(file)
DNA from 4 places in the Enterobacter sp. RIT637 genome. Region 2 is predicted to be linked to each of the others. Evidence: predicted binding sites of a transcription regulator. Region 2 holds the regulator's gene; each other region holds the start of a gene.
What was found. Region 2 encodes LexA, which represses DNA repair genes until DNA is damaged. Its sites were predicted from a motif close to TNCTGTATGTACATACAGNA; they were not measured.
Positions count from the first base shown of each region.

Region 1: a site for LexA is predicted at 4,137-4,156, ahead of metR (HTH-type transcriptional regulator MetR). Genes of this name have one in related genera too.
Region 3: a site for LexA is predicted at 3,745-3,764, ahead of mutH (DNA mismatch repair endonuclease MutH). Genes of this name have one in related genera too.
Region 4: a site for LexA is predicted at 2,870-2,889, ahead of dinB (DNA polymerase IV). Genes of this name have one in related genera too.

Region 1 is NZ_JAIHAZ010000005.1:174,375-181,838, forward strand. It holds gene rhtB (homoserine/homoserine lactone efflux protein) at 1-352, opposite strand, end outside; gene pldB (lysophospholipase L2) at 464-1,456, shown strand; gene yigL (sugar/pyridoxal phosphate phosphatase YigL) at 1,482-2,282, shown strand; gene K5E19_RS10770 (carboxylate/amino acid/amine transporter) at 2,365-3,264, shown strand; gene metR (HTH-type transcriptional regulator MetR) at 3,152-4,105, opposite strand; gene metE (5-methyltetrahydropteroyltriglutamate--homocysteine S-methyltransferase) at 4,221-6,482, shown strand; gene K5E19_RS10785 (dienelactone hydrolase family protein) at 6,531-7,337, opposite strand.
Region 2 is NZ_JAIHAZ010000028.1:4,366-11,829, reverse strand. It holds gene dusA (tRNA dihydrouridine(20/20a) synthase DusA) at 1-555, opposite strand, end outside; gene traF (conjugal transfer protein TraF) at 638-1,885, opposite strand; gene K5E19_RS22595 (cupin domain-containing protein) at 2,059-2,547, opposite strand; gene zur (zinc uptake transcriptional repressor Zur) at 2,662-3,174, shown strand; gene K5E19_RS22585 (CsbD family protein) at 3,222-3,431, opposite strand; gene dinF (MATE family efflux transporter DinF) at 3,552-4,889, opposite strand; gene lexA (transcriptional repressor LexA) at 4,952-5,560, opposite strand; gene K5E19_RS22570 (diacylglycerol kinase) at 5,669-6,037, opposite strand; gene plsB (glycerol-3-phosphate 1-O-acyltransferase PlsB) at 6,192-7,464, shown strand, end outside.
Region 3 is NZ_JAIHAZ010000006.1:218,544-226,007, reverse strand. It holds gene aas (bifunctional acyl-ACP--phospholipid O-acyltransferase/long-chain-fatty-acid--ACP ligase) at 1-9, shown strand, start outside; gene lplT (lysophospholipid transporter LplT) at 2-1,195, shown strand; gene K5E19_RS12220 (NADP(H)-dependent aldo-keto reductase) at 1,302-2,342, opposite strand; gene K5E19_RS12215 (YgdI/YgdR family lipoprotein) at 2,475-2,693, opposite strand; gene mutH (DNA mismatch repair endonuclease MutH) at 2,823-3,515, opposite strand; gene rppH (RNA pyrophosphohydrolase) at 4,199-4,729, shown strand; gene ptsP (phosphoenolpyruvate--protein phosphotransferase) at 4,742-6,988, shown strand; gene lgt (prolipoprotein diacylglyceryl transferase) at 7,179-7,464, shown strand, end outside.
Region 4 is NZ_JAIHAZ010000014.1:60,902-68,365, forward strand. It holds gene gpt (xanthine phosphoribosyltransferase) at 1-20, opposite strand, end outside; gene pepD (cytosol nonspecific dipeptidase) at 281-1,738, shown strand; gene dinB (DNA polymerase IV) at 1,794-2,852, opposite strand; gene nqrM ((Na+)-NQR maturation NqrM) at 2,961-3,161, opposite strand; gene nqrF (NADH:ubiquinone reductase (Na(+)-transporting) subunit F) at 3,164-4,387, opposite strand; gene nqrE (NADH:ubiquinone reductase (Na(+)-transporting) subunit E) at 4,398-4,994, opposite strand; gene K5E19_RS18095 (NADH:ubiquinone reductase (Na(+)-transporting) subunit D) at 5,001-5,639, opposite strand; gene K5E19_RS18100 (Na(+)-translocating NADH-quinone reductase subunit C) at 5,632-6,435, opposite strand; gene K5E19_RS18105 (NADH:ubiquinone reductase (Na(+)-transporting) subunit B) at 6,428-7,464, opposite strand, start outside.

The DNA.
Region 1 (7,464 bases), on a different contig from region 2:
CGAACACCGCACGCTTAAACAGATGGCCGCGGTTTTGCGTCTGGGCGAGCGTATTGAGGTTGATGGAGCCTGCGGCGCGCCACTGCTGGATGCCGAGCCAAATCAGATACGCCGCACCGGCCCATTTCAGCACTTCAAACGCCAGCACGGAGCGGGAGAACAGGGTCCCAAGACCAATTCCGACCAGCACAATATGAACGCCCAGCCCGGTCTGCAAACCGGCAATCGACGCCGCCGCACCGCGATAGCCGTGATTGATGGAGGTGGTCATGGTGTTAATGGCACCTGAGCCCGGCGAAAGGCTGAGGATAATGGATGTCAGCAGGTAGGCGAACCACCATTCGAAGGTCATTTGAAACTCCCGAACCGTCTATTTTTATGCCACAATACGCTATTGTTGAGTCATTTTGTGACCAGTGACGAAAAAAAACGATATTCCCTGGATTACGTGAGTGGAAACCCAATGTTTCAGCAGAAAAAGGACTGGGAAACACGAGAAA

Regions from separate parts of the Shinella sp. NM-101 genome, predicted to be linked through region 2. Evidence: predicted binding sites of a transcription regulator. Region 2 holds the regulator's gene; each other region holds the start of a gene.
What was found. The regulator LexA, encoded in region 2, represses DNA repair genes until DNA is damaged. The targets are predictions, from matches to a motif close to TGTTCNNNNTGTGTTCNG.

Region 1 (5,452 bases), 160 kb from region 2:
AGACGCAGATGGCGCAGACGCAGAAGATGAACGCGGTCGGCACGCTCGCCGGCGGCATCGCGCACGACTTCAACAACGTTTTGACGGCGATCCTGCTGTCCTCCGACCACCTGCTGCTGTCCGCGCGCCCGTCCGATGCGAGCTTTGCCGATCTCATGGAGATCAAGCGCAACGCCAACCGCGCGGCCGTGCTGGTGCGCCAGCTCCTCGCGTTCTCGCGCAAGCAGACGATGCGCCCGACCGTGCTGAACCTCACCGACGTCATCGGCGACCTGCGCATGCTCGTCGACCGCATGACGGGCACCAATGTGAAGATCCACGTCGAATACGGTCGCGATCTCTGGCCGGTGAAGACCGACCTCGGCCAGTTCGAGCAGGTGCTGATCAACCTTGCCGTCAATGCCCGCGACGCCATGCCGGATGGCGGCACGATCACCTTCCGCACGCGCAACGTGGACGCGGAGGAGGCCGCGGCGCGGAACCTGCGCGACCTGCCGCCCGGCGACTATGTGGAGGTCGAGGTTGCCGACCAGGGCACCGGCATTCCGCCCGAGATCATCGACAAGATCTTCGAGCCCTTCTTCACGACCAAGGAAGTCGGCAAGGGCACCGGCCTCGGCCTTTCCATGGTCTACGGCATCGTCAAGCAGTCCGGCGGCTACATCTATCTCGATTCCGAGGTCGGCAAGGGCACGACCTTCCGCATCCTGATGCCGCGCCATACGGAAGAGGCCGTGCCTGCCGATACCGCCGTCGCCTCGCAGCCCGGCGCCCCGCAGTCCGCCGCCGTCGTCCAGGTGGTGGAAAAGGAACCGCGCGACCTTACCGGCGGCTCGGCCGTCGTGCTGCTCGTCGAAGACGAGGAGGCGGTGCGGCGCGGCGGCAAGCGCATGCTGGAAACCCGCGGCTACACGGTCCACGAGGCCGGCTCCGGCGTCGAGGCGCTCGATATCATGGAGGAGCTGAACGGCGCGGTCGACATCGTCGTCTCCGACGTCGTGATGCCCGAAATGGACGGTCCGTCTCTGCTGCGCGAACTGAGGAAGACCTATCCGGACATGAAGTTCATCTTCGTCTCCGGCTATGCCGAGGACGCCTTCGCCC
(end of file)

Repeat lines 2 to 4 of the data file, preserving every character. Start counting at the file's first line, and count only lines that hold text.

What was found. Region 2 encodes LexA, which represses DNA repair genes until DNA is damaged. Its sites were predicted from a motif close to TNCTGTATGTACATACAGNA; they were not measured.
Positions count from the first base shown of each region.

Region 1: a site for LexA is predicted at 4,137-4,156, ahead of metR (HTH-type transcriptional regulator MetR). Genes of this name have one in related genera too.